Canadian Journal of Political Science, vol. 35, 2002, p. 771-793
Article investigates the impact of neoliberalism on state social welfare services in Canada, France and the UK. It focuses on the neoliberal principles of deficit reduction or elimination, managing reduced programme spending, and service marketisation. Highlights the roles of political, administrative and judicial elites in filtering the reception of new ideas in an era of neoliberal globalisation.
W. D. Berry, R. C. Fooding and R. L. Hanson
Journal of Politics, vol. 65, 2003, p. 327-349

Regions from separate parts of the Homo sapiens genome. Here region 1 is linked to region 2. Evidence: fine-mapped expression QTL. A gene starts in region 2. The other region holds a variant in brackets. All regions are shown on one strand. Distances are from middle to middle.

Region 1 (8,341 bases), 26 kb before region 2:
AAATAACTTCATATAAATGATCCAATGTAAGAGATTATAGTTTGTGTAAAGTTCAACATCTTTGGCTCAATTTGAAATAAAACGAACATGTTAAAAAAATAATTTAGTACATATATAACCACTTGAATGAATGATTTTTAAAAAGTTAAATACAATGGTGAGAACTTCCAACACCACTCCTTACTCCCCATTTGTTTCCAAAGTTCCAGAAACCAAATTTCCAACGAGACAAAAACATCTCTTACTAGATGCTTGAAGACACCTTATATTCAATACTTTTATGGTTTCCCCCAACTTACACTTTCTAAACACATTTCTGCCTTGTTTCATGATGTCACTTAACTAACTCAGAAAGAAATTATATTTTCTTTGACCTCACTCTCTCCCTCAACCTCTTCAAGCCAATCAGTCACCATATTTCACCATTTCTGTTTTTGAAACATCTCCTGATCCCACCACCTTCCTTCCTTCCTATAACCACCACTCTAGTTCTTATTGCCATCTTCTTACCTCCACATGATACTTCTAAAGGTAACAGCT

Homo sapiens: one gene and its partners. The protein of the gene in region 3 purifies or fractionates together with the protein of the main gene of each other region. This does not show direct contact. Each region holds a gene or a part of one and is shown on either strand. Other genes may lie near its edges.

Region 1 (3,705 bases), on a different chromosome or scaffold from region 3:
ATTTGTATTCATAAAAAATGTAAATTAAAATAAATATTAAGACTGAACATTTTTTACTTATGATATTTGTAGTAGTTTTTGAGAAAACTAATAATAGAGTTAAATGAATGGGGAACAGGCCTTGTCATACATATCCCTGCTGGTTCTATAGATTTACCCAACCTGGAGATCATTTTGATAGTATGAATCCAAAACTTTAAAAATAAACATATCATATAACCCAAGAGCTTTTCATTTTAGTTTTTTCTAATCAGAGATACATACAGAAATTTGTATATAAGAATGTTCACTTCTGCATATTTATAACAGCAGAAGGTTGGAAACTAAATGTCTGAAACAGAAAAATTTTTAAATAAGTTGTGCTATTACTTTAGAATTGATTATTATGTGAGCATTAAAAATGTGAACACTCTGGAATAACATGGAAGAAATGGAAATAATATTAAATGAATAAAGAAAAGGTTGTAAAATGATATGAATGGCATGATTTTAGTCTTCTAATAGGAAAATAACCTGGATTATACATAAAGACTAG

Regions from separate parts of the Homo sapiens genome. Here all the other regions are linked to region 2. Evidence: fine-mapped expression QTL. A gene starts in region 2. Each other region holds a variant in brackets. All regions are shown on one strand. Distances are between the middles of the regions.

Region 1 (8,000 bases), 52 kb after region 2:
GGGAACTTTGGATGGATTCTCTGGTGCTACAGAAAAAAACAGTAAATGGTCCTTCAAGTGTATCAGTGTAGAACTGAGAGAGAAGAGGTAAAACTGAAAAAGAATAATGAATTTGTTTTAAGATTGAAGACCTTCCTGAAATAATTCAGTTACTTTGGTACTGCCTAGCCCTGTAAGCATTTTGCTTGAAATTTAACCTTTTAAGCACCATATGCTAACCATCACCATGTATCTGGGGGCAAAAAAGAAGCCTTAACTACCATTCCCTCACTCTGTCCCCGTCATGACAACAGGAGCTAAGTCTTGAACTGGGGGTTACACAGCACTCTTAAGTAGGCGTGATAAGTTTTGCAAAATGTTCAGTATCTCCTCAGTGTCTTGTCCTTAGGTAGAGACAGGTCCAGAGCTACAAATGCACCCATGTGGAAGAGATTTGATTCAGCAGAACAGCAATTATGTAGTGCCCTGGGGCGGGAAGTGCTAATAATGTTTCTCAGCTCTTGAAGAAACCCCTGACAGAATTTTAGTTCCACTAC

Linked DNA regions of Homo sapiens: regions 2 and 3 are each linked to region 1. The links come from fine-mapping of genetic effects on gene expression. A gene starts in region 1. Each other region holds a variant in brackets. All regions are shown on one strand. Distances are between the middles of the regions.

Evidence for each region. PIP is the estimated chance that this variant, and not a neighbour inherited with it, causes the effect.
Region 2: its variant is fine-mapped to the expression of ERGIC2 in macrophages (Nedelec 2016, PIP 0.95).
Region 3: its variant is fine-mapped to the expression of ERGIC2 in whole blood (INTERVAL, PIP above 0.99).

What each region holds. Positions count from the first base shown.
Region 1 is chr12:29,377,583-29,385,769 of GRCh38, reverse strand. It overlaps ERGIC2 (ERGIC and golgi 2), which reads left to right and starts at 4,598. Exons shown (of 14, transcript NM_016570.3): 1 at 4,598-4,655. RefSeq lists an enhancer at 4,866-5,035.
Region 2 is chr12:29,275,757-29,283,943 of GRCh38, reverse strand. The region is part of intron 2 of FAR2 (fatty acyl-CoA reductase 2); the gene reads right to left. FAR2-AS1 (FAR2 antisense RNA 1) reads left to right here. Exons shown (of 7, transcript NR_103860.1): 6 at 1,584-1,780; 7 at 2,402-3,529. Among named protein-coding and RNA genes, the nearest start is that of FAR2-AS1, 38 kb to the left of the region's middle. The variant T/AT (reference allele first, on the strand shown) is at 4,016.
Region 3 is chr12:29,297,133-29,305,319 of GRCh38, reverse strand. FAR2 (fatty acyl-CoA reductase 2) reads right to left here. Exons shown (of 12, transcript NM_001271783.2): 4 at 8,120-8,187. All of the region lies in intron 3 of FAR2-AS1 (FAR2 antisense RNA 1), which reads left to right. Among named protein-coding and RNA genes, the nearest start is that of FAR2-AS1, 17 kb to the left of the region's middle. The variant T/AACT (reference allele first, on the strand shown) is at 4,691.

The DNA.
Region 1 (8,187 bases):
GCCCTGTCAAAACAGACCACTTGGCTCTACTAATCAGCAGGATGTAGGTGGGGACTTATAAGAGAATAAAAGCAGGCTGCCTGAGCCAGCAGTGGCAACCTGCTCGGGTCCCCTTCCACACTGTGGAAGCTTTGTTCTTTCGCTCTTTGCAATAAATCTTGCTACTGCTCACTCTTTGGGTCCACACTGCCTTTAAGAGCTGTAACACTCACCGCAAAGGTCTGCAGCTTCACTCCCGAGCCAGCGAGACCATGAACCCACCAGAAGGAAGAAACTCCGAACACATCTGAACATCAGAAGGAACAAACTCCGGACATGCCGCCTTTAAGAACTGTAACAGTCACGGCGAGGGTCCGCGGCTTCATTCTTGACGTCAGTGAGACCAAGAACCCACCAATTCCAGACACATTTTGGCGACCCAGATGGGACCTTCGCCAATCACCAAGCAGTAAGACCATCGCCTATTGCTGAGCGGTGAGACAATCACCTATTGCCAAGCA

The Migration Hypothesis predicts that poor persons will migrate from states with low welfare benefits to those with more generous assistance. The associated Magnet Hypothesis postulates that when a US state's welfare benefits grow relative to its neighbours its poverty rate will also rise as it attracts poor persons from other states. Finally, the Benefit Competition Hypothesis predicts that states will compete to offer the least generous welfare packages in order to deter poor people from moving to their state. Using pooled annual data for the American states from 1960 to 1990, study found that a state's poverty rate does not in fact jump when its welfare benefits are more generous than those of its neighbours. Also found no vigorous benefits competition between states.